“It’s unorganized and incredibly complicated — and it’s really putting the US at risk of falling behind from an innovation and technology perspective. There are turf wars between the different regulatory agencies, and none of this is in the best interest of the US or the blockchain technology industry.”
This statement was made back in 2018, 4 years after the IRS’s last crypto-tax guidance. It wasn’t until October 2019 that the IRS issued additional guidance that “will help taxpayers and tax professionals better understand how longstanding tax principles apply in this rapidly changing environment.”
However, the additional guidance left many questions unanswered. For instance, the guidance suggested that any blockchain fork can give rise to tax obligations for anyone holding these coins and any gained by airdrops to an address someone has “dominion and control” over is also taxable. This isn’t good news for a market that has seen many forks and airdrops over the years. Casa’s Jameson Lopp was one of many to have articulated this sentiment, calling the new guidance a “hot mess.”
Today's IRS guidance is a hot mess.
1. What if you have keys but no software from which to spend the asset?
2. What if you never sell or transfer the asset and it drops 90% in value?
3. What's the value if the asset isn't even trading at the time of fork?https://t.co/jJ5SdXU72i pic.twitter.com/SpTOIOKqg0
— Jameson Lopp (@lopp) October 9, 2019
However, all is not lost. According to Coin Center, the new guidance did clarify the basis for calculating fair market value, while also helping refine accounting standards. While the pace may be slow and some of the questions unanswered, the new guidance highlights how important cryptocurrencies are in the eyes of tax agencies such as the IRS. In fact, according to Paul Miller, CPA at Miller Company LLP, the Internal Revenue Service, today, has a “laser focus” on the taxability of cryptocurrencies.
Sovos’ Wendy Walker was also complimentary towards the new guidance, stating that it signals that “the IRS understands cryptocurrencies are being used in a variety of ways, rather than solely as an investment vehicle.”
Even the much-maligned J5 is a sign of how tax agencies, governments are trying to solve the issue of crypto-taxation, Miller claimed. He told AMBCrypto,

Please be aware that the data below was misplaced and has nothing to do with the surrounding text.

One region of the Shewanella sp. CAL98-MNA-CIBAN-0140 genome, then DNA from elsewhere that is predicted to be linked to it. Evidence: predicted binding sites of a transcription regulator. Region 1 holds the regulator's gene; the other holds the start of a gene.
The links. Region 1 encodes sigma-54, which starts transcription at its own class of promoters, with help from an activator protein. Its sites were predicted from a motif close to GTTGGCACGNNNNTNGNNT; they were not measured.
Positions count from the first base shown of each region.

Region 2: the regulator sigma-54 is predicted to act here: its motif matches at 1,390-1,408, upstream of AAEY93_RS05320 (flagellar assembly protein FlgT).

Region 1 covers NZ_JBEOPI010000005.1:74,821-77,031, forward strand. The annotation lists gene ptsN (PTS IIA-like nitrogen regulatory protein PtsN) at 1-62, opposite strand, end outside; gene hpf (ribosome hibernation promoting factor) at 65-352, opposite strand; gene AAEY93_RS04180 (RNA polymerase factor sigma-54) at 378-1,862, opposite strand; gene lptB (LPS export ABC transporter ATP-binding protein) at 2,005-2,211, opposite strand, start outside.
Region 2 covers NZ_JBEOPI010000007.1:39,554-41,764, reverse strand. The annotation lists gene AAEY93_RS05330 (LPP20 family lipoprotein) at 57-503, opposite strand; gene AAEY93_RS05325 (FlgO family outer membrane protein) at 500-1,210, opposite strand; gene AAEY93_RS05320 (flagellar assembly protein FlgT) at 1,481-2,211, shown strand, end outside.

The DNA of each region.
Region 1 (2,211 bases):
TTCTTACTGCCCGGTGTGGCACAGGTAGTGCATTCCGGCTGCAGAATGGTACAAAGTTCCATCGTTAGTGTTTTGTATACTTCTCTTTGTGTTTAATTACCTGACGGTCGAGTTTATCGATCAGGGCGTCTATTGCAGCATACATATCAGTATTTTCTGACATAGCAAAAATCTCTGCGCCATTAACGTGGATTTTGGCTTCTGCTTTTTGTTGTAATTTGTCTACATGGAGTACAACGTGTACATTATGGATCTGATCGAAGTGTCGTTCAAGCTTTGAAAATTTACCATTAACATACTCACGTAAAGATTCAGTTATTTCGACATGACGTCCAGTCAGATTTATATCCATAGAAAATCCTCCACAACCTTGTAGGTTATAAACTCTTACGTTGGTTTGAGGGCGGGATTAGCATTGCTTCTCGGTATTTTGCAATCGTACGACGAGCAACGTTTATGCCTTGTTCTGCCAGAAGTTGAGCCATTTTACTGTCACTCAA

“I think the J5 is a sign the government recognizes the problem and is closing the loop. While not perfect. This is similar to the overseas tax avoidance issue disclose by the disgruntled UBS worker. Eventually, the IRS and related countries will have it completely under control.”
Walker also highlighted how the J5 is on the right track, claiming that it is working towards a “uniform strategy.” According to her, the member states’ recognition of cryptos as either property or commodity is the fundamental element of “building a framework for digital asset taxation.”
The Road Ahead
Cryptocurrencies are complicated. So is taxation. Cryptocurrency taxation is doubly so, which is why governments and tax agencies across the world should work more aggressively towards resolving the differences within each tax jurisdiction. Citizens across state lines must have a universal, uniform understanding of what crypto-taxation entails.
It is easy to victimize tax evaders holding cryptos by accusing them of having hidden their assets in offshore accounts based in the Cayman Islands. However, another explanation for such cases could be the fact that crypto-taxation is extensive and confusing. Yes, the IRS would argue that the latest guidance makes it easier to file taxes on cryptocurrencies, but as John Carr said, it isn’t “definitive, comprehensive legislation.”
As Walker called it, a “piecemeal” approach to tackling the issue of crypto-taxes won’t suffice. What is more prudent thus, “is that agencies formulate uniform tax laws around how the crypto is being used so they can apply those laws within the framework of their existing tax systems.”
Article written in co-authorship with Biraajmaan Tamuly